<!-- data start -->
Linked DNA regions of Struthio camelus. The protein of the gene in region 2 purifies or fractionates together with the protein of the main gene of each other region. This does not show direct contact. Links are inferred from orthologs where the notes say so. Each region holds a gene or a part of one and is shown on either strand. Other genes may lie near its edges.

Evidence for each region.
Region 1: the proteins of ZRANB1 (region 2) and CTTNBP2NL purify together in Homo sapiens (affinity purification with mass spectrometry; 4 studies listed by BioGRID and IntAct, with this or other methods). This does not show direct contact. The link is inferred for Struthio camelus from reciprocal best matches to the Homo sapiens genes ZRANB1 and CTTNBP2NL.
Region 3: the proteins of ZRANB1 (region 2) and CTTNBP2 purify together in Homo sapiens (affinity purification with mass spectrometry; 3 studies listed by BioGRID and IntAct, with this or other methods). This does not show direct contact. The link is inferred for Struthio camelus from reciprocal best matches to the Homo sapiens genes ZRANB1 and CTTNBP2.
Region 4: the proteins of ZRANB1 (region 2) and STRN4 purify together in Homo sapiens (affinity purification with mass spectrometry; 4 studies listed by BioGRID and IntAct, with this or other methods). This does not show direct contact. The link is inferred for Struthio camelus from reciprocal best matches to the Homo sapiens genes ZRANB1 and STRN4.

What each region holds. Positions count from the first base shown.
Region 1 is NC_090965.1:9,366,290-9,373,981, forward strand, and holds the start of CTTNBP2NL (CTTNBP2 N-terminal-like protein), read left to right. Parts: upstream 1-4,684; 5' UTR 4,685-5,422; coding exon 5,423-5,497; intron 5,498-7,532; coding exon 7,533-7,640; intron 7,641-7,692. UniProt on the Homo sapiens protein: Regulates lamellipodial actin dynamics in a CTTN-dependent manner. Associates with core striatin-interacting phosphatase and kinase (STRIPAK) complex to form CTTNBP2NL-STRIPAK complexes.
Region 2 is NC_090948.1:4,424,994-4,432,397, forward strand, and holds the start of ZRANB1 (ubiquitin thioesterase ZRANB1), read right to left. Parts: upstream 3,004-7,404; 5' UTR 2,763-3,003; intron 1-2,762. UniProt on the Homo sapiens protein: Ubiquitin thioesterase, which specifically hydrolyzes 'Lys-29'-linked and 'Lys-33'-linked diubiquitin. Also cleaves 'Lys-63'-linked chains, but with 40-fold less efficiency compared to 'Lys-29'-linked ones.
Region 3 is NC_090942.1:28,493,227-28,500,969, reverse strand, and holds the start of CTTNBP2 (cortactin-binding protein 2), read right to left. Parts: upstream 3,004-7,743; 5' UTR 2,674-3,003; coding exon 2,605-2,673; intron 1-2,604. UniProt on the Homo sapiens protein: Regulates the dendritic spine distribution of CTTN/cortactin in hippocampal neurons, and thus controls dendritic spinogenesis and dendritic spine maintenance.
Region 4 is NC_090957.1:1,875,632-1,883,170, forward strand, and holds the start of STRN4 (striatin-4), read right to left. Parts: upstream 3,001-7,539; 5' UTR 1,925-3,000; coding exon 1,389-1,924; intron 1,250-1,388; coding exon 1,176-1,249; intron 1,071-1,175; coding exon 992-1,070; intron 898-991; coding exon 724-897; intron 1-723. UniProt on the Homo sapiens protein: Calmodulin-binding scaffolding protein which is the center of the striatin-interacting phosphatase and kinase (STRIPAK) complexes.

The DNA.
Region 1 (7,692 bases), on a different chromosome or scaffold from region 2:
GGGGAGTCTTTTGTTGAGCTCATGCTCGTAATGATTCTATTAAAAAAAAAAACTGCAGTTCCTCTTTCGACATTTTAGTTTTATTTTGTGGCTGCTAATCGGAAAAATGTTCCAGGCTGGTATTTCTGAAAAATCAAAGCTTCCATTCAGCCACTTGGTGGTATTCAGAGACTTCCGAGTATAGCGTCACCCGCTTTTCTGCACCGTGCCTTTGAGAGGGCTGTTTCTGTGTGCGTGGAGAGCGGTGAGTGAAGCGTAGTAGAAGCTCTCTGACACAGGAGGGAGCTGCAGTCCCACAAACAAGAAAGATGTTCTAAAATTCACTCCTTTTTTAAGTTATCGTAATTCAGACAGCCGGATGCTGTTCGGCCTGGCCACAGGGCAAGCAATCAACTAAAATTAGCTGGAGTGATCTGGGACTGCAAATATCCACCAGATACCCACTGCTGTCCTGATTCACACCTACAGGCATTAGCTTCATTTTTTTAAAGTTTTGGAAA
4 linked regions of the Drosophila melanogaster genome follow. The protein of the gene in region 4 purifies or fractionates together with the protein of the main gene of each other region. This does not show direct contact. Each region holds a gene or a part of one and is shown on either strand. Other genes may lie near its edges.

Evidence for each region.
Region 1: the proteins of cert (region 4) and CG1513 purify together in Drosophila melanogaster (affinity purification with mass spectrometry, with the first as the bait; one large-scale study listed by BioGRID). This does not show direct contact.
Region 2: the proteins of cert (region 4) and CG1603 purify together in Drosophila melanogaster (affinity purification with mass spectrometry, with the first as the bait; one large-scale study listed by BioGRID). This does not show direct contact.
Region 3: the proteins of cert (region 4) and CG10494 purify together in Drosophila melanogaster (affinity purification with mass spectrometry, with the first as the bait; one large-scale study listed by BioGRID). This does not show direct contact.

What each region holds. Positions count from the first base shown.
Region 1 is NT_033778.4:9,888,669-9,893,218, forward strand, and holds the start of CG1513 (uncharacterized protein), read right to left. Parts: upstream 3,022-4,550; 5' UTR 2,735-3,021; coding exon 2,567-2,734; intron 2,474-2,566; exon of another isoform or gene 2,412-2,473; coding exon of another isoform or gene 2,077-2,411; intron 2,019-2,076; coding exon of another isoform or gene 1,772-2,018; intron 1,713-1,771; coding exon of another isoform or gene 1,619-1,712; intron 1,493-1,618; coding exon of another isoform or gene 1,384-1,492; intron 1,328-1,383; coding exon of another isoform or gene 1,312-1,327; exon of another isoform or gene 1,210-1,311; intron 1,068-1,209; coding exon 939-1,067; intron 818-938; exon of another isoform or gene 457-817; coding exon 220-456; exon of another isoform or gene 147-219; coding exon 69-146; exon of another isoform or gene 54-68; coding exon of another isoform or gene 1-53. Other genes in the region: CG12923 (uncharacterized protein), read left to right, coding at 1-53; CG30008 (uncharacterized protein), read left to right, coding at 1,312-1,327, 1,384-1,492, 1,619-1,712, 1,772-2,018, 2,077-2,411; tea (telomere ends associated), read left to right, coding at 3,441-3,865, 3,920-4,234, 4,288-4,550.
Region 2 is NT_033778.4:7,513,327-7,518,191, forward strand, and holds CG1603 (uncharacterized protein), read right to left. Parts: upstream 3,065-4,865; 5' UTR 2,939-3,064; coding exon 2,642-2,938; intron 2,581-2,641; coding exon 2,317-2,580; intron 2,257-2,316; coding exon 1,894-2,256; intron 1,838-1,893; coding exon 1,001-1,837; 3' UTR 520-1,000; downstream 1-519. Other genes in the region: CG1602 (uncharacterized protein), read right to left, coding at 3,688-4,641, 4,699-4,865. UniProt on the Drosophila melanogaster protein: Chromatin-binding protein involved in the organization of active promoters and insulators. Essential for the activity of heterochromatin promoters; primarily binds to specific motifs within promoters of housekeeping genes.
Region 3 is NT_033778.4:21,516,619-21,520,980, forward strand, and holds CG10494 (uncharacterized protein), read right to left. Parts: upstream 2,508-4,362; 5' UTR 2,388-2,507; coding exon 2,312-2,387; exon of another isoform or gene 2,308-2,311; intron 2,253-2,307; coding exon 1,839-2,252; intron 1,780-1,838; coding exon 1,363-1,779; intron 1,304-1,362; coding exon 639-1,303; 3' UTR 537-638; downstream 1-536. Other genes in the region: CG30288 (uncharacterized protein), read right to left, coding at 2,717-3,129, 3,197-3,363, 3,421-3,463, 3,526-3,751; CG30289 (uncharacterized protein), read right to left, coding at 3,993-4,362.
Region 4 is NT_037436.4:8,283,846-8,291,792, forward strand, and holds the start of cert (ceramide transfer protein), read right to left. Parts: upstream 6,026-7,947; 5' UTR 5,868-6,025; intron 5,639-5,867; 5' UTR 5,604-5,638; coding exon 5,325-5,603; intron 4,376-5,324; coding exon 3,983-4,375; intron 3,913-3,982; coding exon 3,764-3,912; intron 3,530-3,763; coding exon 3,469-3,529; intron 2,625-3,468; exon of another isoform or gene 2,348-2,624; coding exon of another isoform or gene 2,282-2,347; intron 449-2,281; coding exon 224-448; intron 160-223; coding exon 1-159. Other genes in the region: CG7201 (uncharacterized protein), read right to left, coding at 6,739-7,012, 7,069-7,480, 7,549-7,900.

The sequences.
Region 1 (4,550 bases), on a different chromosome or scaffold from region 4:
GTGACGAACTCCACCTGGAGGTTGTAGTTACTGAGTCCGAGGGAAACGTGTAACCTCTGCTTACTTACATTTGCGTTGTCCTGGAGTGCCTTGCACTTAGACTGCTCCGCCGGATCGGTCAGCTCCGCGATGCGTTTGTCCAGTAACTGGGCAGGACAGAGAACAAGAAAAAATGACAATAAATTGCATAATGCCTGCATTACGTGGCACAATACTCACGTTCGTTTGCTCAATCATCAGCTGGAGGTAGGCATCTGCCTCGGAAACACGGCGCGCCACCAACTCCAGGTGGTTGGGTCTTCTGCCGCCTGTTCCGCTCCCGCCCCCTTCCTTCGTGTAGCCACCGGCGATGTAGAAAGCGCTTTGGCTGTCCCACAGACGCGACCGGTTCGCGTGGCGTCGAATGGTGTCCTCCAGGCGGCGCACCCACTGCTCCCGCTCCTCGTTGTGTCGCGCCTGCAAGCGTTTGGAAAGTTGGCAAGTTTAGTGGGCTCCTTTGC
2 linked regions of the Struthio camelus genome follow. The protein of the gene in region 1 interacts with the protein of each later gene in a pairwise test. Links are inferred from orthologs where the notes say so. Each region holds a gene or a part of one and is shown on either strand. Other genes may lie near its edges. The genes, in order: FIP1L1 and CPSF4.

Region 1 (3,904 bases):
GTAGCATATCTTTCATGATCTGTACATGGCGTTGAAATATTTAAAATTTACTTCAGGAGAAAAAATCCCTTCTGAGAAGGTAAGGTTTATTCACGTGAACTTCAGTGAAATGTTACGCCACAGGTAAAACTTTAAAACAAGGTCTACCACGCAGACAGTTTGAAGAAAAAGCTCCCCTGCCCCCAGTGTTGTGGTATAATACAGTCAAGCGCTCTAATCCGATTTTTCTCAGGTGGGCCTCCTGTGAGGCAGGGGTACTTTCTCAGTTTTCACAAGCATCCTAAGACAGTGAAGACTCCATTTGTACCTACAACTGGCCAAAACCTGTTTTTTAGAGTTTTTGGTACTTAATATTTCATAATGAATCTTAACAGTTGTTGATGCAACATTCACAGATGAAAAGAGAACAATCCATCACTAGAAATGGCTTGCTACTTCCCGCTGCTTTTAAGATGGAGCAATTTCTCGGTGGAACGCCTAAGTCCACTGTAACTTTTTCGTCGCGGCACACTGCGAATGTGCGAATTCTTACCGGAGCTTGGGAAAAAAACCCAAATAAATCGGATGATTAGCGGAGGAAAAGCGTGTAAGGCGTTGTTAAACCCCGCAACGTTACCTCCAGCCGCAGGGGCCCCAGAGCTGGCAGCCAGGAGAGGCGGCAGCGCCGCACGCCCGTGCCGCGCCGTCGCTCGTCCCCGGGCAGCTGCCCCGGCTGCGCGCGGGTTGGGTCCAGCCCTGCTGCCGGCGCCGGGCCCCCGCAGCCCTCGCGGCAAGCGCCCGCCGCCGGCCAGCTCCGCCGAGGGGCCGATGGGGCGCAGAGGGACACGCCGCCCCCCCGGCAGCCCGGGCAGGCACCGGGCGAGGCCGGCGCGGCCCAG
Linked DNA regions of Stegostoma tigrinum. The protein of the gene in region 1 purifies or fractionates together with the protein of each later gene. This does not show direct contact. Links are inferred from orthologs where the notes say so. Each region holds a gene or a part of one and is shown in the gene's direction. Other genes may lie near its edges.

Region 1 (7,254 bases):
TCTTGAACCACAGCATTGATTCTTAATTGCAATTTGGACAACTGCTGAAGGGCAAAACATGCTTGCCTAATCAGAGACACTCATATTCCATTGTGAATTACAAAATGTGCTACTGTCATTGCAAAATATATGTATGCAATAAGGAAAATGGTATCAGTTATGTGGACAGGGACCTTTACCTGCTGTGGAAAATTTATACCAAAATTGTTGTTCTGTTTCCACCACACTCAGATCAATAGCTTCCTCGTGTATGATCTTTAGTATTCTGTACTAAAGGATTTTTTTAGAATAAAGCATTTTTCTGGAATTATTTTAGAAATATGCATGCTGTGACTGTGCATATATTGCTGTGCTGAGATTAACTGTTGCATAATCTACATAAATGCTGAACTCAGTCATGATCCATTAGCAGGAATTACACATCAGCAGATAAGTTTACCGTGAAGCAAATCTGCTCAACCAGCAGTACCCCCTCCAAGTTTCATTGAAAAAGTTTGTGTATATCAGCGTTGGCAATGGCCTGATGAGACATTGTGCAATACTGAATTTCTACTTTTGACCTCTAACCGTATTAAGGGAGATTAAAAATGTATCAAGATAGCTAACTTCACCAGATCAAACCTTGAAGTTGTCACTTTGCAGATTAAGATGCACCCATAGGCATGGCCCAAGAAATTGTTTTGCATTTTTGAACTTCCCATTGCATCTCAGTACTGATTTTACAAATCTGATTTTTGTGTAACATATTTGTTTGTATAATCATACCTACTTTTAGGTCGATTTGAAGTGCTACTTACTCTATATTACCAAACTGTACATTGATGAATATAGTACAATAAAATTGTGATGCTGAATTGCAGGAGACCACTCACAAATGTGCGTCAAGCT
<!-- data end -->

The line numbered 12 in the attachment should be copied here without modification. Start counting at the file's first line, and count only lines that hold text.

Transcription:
Region 1 (7,692 bases), on a different chromosome or scaffold from region 2: